Advance Screening: The Strangers: Prey at Night

Projected Film: The Strangers: Prey at Night Review

Runtime: 100mins | Director: Johannes Roberts | Rating: 1 Star

As some of you may know, Odeon occasionally do a fun event called ‘Odeon Screen Unseen’. The premise, as you’ve likely guessed, is they screen a film ahead of its release date. The catch, however, is that you don’t know what film you’re going to see until the titles start to roll.

This week though, they did ‘Scream Unseen’ – the same premise, just with a horror film. Oh, Odeon – you’re so witty!

Anyway, I don’t know about you, but I think this is a very fun idea. Unless, of course, the film turns out to be awful like it did for me.

Rather than getting to see the upcoming Hereditary which I had hoped and prey’d (okay, I’m done.), it would be, instead, we were served The Strangers: Prey at Night.

Sequel to the 2008 indie horror, The Strangers, the film tells the story of a family who goes on a road trip and ends up being stalked by a family of psychopathic killers wearing masks.

Projected Film: The Strangers: Prey at Night Review

Sound familiar? It should. It is one of the most unoriginal, boring and lazy films I have ever had the displeasure of seeing.

Now, usually I try and find balance in my reviews, but this one has riled me up so I will be holding no prisoners – much like the antagonists in the film.

The last review I wrote was on A Quiet Place – a horror film which not only received praise for its originality from myself, but people across the globe. Sure, it had its flaws, but it was a well-made horror film which did something different. I admired that and it was necessary amid a genre cluttered with unoriginality.

The Strangers: Prey at Night, however, is the polar opposite.

Having read a few reviews myself after seeing it I have noticed some people saying it’s a nicely stylised satire of the 80’s horror genre.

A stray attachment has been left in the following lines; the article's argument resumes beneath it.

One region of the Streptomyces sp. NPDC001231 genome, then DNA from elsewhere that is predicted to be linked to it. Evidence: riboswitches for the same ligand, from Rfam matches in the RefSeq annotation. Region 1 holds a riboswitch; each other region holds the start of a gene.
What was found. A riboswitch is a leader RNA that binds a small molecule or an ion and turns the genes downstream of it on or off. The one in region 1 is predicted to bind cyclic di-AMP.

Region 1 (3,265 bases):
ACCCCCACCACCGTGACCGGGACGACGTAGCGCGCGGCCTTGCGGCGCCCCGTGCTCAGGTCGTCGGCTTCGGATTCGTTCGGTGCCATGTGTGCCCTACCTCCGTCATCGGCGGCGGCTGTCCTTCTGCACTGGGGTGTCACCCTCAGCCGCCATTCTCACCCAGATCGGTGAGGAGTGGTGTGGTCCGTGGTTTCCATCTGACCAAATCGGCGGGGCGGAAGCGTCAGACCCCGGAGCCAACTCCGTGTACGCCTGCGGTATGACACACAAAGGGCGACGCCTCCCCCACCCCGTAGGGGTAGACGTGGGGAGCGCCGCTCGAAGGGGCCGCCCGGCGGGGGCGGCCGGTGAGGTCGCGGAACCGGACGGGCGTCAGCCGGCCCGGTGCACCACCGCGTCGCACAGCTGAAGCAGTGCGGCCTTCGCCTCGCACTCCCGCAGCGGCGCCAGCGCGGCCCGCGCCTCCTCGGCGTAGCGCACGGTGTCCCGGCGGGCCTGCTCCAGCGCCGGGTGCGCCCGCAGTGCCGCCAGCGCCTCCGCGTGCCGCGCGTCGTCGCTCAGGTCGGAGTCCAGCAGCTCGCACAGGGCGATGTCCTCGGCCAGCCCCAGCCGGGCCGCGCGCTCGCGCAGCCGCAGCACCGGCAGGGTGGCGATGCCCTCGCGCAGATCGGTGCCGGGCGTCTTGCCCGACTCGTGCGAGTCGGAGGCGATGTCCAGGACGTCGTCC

Don’t believe them.

Projected Film: The Strangers: Prey at Night Review

Perhaps this is what the film intended to be, but in the end, didn’t come close. The very fact I didn’t realise that is what they were trying to do whilst watching it proves this. It wasn’t scary, it wasn’t funny, it wasn’t enjoyable – it was boring.

Sure, it harked back to the 80’s, but it did so in a negative way. The power ballads which are constantly blasted out whilst characters are draped in neon light drain any tension that it starts to build and the title scene, in my opinion, was blatant plagiarism of Stranger Things. At least try and be subtle if you’re going to copy!

If I see a horror film, I want to be scared at the very least. I was sat through The Strangers: Prey at Night yawning and shaking my head in disdain. Maybe I have seen too many horror films now and it’s my own fault, but every single jump ‘scare’ I saw coming a mile off. It was as if they weren’t even trying…

Not only did the film fail at being scary, but it also failed to engage me at all.

Projected Film: The Strangers: Prey at Night Review

Part of what made the original The Strangers so haunting was the fact the killers had no backstory or real motivation – in fact, their only motivation was the fact “you were home.” This to me is more sinister than anything else they could have produced – violence for violence’s sake. And this is what Prey at Night tries to replicate but butchers horribly.

The Strangers: Prey at Night embraces every single negative and unoriginal horror trope imaginable and revels in them whilst the audience lulls back, bored. It’s the cinematic equivalent of someone telling you a terrible joke and laughing at themselves whilst you sit there stony-faced. This coupled with the fact there is no backstory leaves little for you to enjoy or feel invested in.

Perhaps you’re hoping the film can be redeemed by characters that you at least feel attached to and sympathise with? No.

Just like the film itself, the characters have no substance either. They are the stereotypical characters almost every horror film has: a sullen, bratty girl going through an emo phase; a cool jock, and two loving, underappreciated parents. In fact, the only trope this film doesn’t embrace is having a black character who dies almost immediately.

Usually, I’d end my review by suggesting you go and see the film yourself to make your own mind up, but for once, my advice is don’t waste your money. If you feel the need to put yourself through this woeful cinematic experience, rent it. At least you’ll save half your money.

The Strangers: Prey at Night is boring, lazily written, unengaging and not at all scary. In fact, the only scare you’ll be getting is the shock of just how bad it is.

Don’t say I didn’t warn you.

Strangers Prey at Night is released 04/05/18

To watch the trailer – click here


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